By Wyatt Wood
It seems to be a reoccurring trend, at least in the blogosphere, to step back and evaluate the balance that time spent online (largely spent in social networks) affects our lives. This desire for balance is a good move; considering the research showing damaging physiological changes created by increasing use of social networks and the associated decline in face-to-face contact. So it’s time to unplug.
Should a social network be obligated to allow a user to vanish? It can be simplified as who owns the content. The article 10 ways social media will change in 2010 expounds on the idea that a battle over content will erupt is a very real concern. And a social network profile is really just content, albeit juicy content for advertising impression research and trends.
In the case of Google, they have explicitly stated that they do not mine the data – with a note that they could and that government institutions can as well:
“Nothing’s permanent, not even death.” – from the Imaginarium of Doctor Parnassus. So what if you want to do more than take a break from social media? Now with morbid flair there is a new tool encouraging users to clean the slate and “meet their real neighbors again.” The Web 2.0 Suicide Machine, apparently seems to be working, Facebook recently blocked the service from their network, citing privacy violation. However given how the service works, by blanking out entries rather than deleting, I think it may help expose the fact that it’s not affecting the privacy of users – rather the information being gathered by advertisers.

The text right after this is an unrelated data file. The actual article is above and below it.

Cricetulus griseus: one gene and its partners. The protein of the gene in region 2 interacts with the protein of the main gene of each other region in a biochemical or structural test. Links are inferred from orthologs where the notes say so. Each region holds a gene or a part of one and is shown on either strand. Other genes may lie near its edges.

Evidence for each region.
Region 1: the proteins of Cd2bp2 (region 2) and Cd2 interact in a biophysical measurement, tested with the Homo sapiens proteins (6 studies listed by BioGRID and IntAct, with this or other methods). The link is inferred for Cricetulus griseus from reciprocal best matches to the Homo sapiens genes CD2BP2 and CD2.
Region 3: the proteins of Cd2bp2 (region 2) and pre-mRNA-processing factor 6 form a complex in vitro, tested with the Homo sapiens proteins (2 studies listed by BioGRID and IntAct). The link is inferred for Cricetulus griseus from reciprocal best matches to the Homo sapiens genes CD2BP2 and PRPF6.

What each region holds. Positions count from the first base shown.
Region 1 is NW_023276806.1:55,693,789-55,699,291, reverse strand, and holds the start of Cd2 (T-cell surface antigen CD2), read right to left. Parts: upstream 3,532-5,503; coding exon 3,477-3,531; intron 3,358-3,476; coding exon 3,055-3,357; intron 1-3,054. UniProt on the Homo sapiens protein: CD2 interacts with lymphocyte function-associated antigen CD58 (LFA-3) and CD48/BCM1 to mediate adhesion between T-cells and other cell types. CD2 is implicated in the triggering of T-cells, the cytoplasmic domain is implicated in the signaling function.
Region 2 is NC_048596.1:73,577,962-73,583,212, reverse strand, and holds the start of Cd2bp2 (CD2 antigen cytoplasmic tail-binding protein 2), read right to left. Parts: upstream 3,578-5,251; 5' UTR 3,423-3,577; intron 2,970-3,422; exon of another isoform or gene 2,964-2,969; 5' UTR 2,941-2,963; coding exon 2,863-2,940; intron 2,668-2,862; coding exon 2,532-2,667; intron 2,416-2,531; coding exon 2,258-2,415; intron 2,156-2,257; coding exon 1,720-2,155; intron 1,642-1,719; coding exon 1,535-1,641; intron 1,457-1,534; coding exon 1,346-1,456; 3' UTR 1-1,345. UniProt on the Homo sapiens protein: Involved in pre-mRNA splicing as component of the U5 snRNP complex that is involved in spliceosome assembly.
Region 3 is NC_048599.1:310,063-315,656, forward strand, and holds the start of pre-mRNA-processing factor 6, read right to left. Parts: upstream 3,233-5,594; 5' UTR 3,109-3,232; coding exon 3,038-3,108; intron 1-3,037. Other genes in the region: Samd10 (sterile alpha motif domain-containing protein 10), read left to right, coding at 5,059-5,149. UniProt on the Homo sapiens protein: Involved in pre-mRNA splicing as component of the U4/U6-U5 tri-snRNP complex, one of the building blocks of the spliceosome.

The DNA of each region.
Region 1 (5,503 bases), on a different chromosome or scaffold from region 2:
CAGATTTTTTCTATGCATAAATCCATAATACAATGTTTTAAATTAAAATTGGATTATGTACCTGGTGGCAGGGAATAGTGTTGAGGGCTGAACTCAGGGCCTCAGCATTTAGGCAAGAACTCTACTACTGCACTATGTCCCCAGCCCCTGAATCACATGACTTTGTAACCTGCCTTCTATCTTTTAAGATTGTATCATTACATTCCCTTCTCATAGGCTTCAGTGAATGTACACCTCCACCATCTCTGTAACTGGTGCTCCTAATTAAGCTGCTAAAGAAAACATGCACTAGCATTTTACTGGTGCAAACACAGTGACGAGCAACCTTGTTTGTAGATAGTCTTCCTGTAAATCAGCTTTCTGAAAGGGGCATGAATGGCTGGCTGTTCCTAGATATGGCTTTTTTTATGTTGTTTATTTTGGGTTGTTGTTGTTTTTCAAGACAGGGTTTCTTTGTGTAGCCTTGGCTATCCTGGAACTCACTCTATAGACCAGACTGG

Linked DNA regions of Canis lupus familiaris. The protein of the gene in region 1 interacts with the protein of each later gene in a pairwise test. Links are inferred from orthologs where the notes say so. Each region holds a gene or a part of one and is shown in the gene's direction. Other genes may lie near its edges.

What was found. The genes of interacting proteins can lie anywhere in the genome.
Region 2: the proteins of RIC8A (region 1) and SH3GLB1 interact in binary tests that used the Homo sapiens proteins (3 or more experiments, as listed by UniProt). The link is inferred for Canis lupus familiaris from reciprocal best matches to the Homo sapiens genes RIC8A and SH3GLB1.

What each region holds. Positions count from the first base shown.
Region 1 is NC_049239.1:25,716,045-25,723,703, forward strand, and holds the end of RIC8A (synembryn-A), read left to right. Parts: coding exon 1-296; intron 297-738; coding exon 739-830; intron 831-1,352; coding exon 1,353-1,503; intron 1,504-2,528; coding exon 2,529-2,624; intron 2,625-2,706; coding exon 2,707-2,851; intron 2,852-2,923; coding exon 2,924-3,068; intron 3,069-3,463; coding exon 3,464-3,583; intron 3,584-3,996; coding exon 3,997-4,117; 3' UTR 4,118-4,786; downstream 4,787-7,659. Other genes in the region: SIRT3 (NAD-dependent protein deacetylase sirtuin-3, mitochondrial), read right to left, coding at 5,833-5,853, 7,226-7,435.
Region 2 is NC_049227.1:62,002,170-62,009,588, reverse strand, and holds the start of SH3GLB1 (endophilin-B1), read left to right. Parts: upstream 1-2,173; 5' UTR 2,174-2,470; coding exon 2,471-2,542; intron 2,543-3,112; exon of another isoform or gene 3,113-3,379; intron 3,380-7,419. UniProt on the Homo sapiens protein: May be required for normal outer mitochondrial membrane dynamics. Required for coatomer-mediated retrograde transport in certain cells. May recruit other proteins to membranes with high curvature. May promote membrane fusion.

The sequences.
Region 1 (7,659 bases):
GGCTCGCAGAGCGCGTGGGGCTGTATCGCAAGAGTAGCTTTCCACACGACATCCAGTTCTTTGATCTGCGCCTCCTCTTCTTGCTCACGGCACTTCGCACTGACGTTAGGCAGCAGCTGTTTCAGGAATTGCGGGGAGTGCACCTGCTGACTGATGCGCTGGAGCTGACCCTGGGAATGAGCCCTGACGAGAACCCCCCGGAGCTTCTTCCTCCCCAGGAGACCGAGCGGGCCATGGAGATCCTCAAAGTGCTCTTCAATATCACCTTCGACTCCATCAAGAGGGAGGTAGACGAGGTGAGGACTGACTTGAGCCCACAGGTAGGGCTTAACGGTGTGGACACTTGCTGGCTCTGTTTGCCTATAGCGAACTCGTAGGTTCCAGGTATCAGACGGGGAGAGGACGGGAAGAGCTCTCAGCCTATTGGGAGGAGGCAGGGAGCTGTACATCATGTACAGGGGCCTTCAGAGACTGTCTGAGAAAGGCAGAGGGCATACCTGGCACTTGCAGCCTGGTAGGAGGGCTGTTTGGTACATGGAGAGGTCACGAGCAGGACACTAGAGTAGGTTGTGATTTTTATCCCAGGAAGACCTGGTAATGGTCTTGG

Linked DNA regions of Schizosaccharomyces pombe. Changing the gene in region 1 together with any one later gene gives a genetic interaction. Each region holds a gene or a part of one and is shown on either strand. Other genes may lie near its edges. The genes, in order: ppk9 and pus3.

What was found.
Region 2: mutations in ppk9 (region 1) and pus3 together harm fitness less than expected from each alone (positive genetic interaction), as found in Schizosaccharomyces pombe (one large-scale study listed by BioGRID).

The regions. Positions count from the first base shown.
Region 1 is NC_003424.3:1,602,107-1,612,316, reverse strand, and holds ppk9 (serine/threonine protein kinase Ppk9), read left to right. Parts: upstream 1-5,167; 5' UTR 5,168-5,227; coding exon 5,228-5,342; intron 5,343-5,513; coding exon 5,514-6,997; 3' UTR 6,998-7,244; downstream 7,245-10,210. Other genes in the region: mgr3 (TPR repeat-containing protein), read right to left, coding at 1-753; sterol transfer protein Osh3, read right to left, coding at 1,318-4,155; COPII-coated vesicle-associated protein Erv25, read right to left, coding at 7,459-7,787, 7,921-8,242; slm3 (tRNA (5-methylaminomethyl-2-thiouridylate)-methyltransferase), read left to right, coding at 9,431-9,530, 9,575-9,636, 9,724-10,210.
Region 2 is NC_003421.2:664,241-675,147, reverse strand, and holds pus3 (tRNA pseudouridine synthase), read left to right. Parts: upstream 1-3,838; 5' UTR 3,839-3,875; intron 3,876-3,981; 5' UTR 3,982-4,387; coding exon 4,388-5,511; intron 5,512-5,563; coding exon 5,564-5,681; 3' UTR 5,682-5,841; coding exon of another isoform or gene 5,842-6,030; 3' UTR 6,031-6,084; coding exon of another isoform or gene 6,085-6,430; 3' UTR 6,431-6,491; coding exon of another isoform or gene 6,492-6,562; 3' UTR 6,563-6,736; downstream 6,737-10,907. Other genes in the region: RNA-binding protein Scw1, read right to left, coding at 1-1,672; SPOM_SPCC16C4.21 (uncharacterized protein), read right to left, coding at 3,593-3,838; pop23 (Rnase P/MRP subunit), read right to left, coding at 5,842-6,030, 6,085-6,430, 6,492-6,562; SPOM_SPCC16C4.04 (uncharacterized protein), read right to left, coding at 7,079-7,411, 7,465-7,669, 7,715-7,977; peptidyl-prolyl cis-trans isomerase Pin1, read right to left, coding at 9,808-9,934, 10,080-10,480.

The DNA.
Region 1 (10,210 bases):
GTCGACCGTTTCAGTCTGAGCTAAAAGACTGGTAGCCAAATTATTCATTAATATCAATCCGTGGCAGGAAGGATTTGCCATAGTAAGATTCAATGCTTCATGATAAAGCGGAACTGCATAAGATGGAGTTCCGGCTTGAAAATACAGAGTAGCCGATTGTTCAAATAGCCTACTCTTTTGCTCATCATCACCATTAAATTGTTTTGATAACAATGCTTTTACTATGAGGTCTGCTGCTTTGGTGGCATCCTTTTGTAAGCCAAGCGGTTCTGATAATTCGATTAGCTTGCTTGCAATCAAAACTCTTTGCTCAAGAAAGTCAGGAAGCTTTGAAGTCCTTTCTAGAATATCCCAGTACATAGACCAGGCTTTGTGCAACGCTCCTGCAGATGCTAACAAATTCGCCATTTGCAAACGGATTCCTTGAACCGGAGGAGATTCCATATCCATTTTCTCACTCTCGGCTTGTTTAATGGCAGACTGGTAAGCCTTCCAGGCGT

How successful is this service? So as a consumer of social media, I take at face value all the “data” about my interaction online as well as the actual content that I “create” is monitored and valued to the larger community. Whether services like Suicide Machine are effective or not do not matter – rather I think they provide a good stimulus to the conversation about finding the balance between the real life and the social network persona. What are your thoughts about vanishing your online presence?